InvestorPlace readers may know that I’m not the biggest fan of Chinese stocks. Although in certain cases this segment provides upside, more often than not, the longer-term picture remains questionable. Such is the case with Chinese electric-vehicle manufacturer Nio (NYSE:NIO). Within a half-year period, NIO stock rudely transitioned from Wall Street heartthrob to persona non grata.
Earlier this year, I took a negative view on NIO, juxtaposing its introduction with the now-defunct DeLorean Motor Company. Both companies produced visually stunning cars designed to appeal to the mass consumer market. However, both upstarts suffered credibility issues that eventually reached the bottom line. Things got so bad for DeLorean that the brand and the man behind it fell ignominiously from grace. At least his car was immortalized by Hollywood.
Admittedly, that sounds like a “click-baity” thing to say. As our own Tom Taulli mentioned, China enjoys the largest EV market in the world. Plus, this segment has grown impressively in recent years.
Yet Taulli remains cautious on Nio stock for good reason: mere size doesn’t directly translate to higher performance. Otherwise, Michigan would always win the national championship.
Put another way, NIO isn’t taking advantage of its home market. Since June 2018, the company sold 15,000 units of its flagship ES8 SUV, according to Quartz contributor Echo Huang. However, that’s only 1% of China’s EV sales. Seems like NIO has lost the EV roadmap.
So while EV may be robust in China, NIO isn’t eating much of that pie. That hurts the longer-term outlook for the Nio stock price. But another factor, science, can kill it.
EVs Are the Future … of the Future
When you watch as much YouTube as I do, you come across some conspiracy theories. One of my favorites is this: J.P. Morgan — the man, not the bank — secretly knew that EVs were inherently superior to steam and fossil-fuel alternatives. However, he wanted to profit from the scarcity fear. Thus was born the petroleum-fueled cars we mostly enjoy today.
But like most conspiracies, sound and reasonable explanations exist, too. In this case, the combustion engine probably won out because it was the most effective platform in most circumstances. Subsequently, this is a history lesson that might sting the Nio stock price.
I say that because it’s already hurting Tesla (NASDAQ:TSLA). Back when I was bullish on TSLA, I praised the company for developing great-looking cars that ran on electricity. On the other hand, Toyota’s (NYSE:TM) Prius is just sad.
But that’s just one superficial component that Tesla addressed. It’s most important contribution to EVs is range. That assuaged consumer fears and many jumped on board.
However, these same drivers are coming across another underappreciated problem. You see, EV batteries have tight thermal tolerances for peak performance, typically between 60 to 80 degrees; in other words, San Diego weather.
For you poor souls who don’t live in San Diego, you’re going to suffer inefficient batteries that take longer to charge during the winter. In some states, that means your Tesla will be somewhat useless for a quarter of the year.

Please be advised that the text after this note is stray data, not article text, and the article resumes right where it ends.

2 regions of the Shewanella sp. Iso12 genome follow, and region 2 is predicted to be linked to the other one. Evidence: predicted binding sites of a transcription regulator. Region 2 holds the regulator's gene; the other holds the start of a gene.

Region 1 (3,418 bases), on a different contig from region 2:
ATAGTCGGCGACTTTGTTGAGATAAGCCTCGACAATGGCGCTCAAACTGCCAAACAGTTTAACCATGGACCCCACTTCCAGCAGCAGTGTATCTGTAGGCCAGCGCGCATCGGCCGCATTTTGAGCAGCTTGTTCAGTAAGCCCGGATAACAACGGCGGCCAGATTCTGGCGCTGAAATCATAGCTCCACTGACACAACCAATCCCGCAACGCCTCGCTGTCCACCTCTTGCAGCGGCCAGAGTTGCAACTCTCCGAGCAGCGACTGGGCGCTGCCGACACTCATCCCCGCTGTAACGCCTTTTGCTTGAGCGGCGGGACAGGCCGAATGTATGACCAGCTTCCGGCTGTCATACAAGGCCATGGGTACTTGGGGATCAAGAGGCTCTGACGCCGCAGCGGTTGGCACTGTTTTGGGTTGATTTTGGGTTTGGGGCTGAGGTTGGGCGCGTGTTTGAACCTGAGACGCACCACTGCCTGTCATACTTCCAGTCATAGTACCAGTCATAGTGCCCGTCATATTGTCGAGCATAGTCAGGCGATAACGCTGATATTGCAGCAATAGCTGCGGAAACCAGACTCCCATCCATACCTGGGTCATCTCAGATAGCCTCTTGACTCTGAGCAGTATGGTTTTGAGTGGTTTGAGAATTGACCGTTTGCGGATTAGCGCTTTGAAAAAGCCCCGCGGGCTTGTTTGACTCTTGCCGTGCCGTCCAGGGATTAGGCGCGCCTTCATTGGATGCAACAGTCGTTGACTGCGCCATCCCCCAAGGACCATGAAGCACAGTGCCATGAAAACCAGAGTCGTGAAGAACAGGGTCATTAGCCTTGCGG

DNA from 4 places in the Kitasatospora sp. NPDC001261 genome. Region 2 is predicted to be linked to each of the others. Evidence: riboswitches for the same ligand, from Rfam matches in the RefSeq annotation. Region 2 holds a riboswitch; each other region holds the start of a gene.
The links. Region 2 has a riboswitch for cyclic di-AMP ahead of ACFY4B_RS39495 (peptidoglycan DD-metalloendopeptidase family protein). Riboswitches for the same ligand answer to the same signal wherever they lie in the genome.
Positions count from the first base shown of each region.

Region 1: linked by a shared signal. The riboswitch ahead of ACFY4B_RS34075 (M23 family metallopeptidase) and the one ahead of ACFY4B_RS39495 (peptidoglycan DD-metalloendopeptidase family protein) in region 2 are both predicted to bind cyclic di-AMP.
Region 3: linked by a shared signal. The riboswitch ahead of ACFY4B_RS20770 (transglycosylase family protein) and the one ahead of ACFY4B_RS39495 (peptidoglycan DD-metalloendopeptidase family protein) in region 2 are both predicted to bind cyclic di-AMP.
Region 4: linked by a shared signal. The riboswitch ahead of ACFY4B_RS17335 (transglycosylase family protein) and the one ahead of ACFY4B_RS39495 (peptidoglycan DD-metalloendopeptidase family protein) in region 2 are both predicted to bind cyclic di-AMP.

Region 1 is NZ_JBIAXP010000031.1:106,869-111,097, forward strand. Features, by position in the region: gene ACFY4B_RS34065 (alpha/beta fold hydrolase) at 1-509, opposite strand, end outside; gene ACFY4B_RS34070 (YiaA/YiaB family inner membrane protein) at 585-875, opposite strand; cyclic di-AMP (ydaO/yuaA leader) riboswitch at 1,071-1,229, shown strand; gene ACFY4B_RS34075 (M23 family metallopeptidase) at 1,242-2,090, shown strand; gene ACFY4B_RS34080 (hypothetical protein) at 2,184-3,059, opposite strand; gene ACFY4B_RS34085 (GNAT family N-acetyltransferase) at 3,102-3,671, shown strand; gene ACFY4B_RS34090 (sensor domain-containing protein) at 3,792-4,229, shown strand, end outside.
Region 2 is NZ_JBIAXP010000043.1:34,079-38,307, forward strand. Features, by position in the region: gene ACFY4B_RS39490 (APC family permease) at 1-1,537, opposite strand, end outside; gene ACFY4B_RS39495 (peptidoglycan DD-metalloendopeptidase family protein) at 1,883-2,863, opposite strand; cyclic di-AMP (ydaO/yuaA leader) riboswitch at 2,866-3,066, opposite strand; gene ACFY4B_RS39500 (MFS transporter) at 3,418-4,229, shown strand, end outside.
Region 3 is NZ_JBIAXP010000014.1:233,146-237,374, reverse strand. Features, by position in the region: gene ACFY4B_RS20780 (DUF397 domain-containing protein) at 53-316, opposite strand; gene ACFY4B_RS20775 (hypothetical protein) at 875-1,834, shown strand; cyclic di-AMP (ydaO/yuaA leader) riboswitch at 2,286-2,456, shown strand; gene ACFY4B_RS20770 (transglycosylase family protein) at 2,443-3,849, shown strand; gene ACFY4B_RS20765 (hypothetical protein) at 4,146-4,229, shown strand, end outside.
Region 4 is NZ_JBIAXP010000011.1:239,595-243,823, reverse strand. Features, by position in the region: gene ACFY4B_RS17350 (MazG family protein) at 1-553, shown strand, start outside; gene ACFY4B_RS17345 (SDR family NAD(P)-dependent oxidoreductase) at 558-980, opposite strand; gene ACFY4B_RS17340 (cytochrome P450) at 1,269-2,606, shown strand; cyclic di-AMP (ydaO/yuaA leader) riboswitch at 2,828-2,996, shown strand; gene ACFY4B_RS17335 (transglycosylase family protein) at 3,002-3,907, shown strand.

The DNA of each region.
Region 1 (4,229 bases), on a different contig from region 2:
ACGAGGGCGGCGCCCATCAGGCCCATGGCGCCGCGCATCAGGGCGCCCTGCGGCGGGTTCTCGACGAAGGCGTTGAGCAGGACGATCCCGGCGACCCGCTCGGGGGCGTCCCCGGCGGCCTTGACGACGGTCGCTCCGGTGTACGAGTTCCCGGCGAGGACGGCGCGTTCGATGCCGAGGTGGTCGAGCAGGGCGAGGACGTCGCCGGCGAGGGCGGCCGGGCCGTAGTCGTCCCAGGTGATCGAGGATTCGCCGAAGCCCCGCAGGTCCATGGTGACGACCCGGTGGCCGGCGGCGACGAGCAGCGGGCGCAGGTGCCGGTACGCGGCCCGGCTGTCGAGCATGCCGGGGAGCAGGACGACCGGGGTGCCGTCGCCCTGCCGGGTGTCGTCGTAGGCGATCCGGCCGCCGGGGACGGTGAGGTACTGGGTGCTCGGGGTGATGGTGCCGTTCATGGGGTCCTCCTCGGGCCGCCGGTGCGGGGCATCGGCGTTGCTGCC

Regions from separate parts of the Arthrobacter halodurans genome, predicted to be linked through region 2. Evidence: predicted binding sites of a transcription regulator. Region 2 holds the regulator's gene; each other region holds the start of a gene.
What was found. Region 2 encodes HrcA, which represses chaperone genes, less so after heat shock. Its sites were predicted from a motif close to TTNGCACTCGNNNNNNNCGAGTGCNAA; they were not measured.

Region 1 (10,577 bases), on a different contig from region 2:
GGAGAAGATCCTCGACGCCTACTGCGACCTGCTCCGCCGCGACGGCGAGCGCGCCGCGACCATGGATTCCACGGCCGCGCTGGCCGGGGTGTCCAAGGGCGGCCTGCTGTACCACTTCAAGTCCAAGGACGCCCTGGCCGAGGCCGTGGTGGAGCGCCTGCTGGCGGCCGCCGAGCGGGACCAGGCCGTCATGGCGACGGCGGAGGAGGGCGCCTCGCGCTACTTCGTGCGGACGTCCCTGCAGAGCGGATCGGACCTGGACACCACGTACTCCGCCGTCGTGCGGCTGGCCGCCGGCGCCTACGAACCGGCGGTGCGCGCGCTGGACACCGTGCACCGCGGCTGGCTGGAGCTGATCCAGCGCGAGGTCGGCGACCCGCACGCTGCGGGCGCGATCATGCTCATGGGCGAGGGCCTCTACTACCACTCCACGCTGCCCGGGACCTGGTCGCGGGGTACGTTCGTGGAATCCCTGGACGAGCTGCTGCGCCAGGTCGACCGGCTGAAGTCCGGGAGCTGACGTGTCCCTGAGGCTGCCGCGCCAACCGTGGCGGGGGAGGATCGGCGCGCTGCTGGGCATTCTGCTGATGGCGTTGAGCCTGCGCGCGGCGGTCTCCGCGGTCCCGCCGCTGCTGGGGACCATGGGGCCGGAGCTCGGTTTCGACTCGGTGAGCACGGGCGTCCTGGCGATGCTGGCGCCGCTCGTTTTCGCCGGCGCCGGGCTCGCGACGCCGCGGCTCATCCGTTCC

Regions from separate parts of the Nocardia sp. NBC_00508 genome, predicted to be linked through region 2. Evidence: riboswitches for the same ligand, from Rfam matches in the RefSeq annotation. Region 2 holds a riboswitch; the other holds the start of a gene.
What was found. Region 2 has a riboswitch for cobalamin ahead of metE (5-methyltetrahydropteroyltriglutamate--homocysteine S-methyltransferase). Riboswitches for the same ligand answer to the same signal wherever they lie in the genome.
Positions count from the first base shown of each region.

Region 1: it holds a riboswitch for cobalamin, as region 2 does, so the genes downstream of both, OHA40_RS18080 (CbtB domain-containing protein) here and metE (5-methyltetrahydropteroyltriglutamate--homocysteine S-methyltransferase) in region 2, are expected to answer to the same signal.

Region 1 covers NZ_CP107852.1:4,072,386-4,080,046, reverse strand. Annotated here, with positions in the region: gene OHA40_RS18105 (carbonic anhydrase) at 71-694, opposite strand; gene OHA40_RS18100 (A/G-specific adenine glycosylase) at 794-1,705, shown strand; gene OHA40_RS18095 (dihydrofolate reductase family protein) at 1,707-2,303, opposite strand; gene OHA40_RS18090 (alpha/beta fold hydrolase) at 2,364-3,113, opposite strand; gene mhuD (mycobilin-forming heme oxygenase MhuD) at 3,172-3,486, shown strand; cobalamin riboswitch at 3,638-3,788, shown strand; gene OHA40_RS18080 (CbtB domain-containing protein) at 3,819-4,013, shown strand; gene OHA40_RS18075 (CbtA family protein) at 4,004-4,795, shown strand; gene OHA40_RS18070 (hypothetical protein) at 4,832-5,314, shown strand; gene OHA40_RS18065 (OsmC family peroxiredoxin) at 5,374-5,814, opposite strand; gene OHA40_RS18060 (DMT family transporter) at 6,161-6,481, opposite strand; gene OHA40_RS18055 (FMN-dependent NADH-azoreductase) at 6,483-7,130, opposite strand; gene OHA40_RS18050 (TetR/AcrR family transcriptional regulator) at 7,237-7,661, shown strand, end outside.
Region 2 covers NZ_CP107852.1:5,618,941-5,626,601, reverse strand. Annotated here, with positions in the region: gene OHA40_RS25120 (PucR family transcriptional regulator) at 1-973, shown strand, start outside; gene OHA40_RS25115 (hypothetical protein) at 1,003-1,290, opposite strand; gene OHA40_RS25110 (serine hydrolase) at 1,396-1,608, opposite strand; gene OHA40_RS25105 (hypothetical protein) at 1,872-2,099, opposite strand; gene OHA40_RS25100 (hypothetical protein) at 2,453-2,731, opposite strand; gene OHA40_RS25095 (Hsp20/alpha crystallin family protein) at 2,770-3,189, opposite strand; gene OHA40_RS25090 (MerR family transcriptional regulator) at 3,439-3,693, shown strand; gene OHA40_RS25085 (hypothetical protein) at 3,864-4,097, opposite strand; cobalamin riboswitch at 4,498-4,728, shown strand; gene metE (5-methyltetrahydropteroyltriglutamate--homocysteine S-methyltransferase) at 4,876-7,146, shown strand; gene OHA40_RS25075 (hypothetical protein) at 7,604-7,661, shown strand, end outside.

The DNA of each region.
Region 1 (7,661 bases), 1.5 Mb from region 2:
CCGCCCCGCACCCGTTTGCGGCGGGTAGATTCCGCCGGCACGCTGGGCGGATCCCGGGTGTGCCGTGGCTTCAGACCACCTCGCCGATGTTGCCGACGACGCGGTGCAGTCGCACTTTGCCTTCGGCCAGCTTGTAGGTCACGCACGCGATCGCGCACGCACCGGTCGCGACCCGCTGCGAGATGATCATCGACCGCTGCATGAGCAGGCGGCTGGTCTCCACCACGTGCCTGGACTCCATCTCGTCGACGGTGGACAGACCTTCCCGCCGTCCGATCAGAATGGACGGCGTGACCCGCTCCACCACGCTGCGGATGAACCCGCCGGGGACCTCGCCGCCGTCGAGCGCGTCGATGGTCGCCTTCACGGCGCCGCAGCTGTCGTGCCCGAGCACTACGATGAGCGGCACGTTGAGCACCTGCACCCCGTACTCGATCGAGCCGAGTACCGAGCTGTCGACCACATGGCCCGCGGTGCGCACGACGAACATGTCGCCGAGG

Tesla owners are finding this and other temperature-related inconveniences out the hard way. So, too, will NIO owners, and that’s why I’m not big on NIO stock.
Bear in mind that many parts of China experience bitterly cold winters. Once word spreads about EV inefficiencies, the negativity will cut the practical market for NIO stock.
Cost Structure Doesn’t Work for Nio Stock
Tesla and EV bulls will counter my pessimism, stating that scientists are working on longer-term solutions for temperature-sensitive batteries. Right now, serious research is occurring to develop solid-state batteries. These don’t have liquid inside, so they’re much more adaptable to outside conditions.
Great. We still have two problems. First, this research is very much laboratory research. Therefore, we might have to wait a decade before companies implement them in the automotive market. Second, and more importantly, how much will a solid-state battery going to cost?
I’m no expert but I’m guessing quite a bit. This segues into the terrible financial situation for NIO. The company is stretched widely, essentially requiring a government bailout. Still, here’s the ugly reality. Even if NIO fixed their internal dilemmas, they must address scientific challenges.
As things currently stand, EVs are desirable prima donnas. They save the environment, but they’re expensive and inconsistent anywhere but San Diego. Obviously, NIO can eventually address this challenge with solid-state batteries. But then they have to raise the price of their cars and kill margins which are already on life support.
To sum up, NIO stock has internal and industrial headwinds. We haven’t even talked about the damage to China that the trade war will inflict. From all angles, this just looks like a losing bet.
As of this writing, Josh Enomoto did not hold a position in any of the aforementioned securities.